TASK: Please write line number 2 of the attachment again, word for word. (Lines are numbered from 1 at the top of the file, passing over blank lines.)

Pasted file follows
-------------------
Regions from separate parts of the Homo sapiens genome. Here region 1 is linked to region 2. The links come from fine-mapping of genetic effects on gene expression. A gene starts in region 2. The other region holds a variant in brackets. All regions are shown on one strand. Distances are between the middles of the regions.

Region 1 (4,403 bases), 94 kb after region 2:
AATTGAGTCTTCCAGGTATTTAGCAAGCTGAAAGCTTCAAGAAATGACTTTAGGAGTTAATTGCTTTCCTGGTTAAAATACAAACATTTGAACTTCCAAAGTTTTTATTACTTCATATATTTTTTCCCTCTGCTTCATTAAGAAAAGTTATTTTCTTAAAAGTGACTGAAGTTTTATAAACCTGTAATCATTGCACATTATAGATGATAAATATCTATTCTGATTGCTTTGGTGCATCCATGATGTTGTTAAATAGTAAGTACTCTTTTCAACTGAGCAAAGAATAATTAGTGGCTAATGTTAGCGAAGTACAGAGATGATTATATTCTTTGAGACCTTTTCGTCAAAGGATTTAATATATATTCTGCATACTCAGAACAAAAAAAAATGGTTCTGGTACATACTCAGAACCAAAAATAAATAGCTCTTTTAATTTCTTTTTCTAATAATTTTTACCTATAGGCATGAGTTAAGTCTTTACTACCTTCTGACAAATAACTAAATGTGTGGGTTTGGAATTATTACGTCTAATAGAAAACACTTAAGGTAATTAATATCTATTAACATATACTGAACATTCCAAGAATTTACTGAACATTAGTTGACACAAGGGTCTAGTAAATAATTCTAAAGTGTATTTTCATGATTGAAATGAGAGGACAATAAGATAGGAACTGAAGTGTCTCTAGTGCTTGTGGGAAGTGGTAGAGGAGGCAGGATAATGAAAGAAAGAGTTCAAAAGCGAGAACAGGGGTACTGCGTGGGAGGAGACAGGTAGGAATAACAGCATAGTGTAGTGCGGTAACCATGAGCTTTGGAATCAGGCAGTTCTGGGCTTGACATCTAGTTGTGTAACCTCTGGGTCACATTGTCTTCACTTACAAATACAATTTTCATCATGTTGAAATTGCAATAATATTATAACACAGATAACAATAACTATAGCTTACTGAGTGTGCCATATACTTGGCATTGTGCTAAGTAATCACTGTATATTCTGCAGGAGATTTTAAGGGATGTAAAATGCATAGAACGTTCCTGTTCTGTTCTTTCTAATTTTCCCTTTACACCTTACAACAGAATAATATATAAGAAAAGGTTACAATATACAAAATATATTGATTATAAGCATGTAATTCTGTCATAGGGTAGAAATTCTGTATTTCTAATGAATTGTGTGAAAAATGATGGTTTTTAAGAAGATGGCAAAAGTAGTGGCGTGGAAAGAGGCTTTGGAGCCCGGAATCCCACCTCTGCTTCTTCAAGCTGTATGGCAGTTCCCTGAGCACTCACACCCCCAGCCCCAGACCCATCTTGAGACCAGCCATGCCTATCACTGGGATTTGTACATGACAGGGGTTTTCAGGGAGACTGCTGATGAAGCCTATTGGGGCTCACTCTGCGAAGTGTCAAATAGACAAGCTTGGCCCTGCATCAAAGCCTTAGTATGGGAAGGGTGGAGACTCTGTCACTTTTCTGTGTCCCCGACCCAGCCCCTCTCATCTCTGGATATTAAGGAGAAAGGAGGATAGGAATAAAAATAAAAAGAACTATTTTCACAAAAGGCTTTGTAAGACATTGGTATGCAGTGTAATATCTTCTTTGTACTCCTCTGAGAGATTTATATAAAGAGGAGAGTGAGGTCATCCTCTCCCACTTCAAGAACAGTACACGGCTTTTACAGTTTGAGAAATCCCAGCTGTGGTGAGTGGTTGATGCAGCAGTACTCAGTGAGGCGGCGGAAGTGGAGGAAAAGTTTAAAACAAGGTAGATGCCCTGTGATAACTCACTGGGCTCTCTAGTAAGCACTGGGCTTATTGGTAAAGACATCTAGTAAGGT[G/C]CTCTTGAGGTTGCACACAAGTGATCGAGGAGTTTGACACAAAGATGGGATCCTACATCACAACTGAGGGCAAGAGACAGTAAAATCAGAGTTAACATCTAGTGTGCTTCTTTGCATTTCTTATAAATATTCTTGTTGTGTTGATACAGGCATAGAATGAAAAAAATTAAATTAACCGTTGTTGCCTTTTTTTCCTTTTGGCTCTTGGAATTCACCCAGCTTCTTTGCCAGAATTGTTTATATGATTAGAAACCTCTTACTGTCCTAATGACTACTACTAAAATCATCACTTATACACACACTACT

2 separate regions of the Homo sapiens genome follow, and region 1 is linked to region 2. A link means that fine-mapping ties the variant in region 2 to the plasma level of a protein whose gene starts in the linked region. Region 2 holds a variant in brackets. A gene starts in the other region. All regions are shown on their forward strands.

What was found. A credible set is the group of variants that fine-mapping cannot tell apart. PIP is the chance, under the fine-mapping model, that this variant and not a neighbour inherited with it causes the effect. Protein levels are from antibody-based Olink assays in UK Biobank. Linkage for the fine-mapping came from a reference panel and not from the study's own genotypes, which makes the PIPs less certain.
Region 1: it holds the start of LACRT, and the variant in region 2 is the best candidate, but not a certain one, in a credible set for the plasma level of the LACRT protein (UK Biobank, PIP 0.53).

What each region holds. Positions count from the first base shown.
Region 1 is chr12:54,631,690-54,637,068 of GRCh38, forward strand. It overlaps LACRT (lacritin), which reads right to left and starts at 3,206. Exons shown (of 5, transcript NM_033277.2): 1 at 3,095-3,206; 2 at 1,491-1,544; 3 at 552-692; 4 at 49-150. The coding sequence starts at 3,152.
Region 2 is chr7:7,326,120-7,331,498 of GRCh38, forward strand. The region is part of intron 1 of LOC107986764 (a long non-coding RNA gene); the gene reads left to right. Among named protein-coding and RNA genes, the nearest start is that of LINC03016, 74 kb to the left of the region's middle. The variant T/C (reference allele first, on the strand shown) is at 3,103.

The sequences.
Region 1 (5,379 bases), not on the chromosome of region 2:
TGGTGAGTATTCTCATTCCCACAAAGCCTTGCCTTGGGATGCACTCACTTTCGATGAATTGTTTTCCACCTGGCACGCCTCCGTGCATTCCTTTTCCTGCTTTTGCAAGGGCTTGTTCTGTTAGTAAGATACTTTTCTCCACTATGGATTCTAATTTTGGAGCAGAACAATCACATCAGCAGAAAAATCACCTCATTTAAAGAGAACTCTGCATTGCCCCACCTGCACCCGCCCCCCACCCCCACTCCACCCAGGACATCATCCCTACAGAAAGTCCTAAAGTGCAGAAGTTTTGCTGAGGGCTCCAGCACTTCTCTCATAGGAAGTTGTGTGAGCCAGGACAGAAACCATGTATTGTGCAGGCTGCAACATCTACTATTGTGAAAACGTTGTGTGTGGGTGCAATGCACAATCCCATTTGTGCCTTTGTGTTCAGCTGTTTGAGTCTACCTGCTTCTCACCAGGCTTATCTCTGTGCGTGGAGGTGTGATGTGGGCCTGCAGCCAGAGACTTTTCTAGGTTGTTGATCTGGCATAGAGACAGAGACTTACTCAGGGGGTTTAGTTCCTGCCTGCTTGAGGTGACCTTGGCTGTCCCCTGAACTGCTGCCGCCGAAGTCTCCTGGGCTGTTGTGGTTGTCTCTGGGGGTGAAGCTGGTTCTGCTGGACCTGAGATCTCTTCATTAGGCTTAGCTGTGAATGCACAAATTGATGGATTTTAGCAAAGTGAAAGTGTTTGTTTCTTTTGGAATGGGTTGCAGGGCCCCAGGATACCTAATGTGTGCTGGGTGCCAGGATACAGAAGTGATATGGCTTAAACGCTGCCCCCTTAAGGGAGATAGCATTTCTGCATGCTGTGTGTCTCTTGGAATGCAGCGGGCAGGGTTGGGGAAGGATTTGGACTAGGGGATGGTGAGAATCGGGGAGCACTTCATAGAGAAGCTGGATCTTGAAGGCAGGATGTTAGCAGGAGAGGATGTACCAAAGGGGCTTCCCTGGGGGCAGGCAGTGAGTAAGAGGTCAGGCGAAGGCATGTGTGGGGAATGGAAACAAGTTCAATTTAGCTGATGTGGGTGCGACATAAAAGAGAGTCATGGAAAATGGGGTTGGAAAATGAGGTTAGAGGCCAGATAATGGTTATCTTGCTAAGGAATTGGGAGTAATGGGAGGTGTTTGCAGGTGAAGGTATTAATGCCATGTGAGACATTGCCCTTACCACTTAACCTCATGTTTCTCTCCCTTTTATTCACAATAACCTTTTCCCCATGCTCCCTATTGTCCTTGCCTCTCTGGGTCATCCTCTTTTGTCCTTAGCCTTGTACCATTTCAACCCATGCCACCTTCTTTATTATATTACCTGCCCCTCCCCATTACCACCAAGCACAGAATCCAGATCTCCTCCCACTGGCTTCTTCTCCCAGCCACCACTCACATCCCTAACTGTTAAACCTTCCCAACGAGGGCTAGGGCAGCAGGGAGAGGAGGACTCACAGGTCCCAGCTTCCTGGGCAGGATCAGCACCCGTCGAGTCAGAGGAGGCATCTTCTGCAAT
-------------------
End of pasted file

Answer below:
Region 1 (4,403 bases), 94 kb after region 2: